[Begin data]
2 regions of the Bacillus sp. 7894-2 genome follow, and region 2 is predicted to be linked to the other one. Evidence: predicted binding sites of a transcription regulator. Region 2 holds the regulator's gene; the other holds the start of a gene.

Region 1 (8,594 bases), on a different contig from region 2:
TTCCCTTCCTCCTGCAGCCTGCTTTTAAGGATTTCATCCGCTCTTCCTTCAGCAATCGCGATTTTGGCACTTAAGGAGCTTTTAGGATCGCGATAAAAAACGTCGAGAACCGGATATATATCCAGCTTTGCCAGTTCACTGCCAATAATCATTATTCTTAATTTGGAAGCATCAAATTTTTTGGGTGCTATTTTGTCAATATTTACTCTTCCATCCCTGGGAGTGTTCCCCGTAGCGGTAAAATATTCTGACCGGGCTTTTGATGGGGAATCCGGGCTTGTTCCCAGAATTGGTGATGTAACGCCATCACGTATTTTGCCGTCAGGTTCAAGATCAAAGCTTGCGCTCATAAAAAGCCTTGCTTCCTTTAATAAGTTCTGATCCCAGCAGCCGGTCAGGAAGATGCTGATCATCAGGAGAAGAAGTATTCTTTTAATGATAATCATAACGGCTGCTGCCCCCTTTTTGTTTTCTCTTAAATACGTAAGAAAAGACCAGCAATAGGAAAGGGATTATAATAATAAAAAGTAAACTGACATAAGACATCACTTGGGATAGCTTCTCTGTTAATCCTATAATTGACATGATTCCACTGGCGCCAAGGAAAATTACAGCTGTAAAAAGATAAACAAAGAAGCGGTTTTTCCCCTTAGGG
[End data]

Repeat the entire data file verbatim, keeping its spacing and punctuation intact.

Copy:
2 regions of the Bacillus sp. 7894-2 genome follow, and region 2 is predicted to be linked to the other one. Evidence: predicted binding sites of a transcription regulator. Region 2 holds the regulator's gene; the other holds the start of a gene.

Region 1 (8,594 bases), on a different contig from region 2:
TTCCCTTCCTCCTGCAGCCTGCTTTTAAGGATTTCATCCGCTCTTCCTTCAGCAATCGCGATTTTGGCACTTAAGGAGCTTTTAGGATCGCGATAAAAAACGTCGAGAACCGGATATATATCCAGCTTTGCCAGTTCACTGCCAATAATCATTATTCTTAATTTGGAAGCATCAAATTTTTTGGGTGCTATTTTGTCAATATTTACTCTTCCATCCCTGGGAGTGTTCCCCGTAGCGGTAAAATATTCTGACCGGGCTTTTGATGGGGAATCCGGGCTTGTTCCCAGAATTGGTGATGTAACGCCATCACGTATTTTGCCGTCAGGTTCAAGATCAAAGCTTGCGCTCATAAAAAGCCTTGCTTCCTTTAATAAGTTCTGATCCCAGCAGCCGGTCAGGAAGATGCTGATCATCAGGAGAAGAAGTATTCTTTTAATGATAATCATAACGGCTGCTGCCCCCTTTTTGTTTTCTCTTAAATACGTAAGAAAAGACCAGCAATAGGAAAGGGATTATAATAATAAAAAGTAAACTGACATAAGACATCACTTGGGATAGCTTCTCTGTTAATCCTATAATTGACATGATTCCACTGGCGCCAAGGAAAATTACAGCTGTAAAAAGATAAACAAAGAAGCGGTTTTTCCCCTTAGGG